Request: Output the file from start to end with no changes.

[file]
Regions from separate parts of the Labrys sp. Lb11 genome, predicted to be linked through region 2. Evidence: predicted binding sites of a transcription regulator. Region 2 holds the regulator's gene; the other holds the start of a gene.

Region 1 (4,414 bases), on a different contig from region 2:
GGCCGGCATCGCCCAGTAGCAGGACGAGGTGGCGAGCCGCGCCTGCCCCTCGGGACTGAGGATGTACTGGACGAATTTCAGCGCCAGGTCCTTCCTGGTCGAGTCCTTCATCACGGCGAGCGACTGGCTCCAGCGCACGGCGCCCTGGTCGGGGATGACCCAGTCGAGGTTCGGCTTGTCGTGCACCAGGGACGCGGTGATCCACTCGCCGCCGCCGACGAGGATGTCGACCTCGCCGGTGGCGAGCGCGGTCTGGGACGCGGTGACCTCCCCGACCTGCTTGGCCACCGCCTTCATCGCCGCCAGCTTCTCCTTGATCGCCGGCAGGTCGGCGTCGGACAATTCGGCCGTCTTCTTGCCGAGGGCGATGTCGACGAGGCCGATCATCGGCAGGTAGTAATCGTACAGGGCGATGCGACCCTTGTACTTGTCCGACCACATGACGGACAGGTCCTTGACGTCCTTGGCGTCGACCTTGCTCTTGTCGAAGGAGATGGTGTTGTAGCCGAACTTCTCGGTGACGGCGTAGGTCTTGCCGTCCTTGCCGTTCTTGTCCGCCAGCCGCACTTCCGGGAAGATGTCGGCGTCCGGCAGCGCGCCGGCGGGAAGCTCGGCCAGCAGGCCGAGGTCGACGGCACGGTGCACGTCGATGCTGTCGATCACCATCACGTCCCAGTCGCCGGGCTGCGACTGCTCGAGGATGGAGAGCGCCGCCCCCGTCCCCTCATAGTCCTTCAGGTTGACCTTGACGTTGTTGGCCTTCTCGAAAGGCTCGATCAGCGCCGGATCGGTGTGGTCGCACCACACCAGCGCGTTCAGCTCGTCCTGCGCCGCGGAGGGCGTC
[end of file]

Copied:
Regions from separate parts of the Labrys sp. Lb11 genome, predicted to be linked through region 2. Evidence: predicted binding sites of a transcription regulator. Region 2 holds the regulator's gene; the other holds the start of a gene.

Region 1 (4,414 bases), on a different contig from region 2:
GGCCGGCATCGCCCAGTAGCAGGACGAGGTGGCGAGCCGCGCCTGCCCCTCGGGACTGAGGATGTACTGGACGAATTTCAGCGCCAGGTCCTTCCTGGTCGAGTCCTTCATCACGGCGAGCGACTGGCTCCAGCGCACGGCGCCCTGGTCGGGGATGACCCAGTCGAGGTTCGGCTTGTCGTGCACCAGGGACGCGGTGATCCACTCGCCGCCGCCGACGAGGATGTCGACCTCGCCGGTGGCGAGCGCGGTCTGGGACGCGGTGACCTCCCCGACCTGCTTGGCCACCGCCTTCATCGCCGCCAGCTTCTCCTTGATCGCCGGCAGGTCGGCGTCGGACAATTCGGCCGTCTTCTTGCCGAGGGCGATGTCGACGAGGCCGATCATCGGCAGGTAGTAATCGTACAGGGCGATGCGACCCTTGTACTTGTCCGACCACATGACGGACAGGTCCTTGACGTCCTTGGCGTCGACCTTGCTCTTGTCGAAGGAGATGGTGTTGTAGCCGAACTTCTCGGTGACGGCGTAGGTCTTGCCGTCCTTGCCGTTCTTGTCCGCCAGCCGCACTTCCGGGAAGATGTCGGCGTCCGGCAGCGCGCCGGCGGGAAGCTCGGCCAGCAGGCCGAGGTCGACGGCACGGTGCACGTCGATGCTGTCGATCACCATCACGTCCCAGTCGCCGGGCTGCGACTGCTCGAGGATGGAGAGCGCCGCCCCCGTCCCCTCATAGTCCTTCAGGTTGACCTTGACGTTGTTGGCCTTCTCGAAAGGCTCGATCAGCGCCGGATCGGTGTGGTCGCACCACACCAGCGCGTTCAGCTCGTCCTGCGCCGCGGAGGGCGTC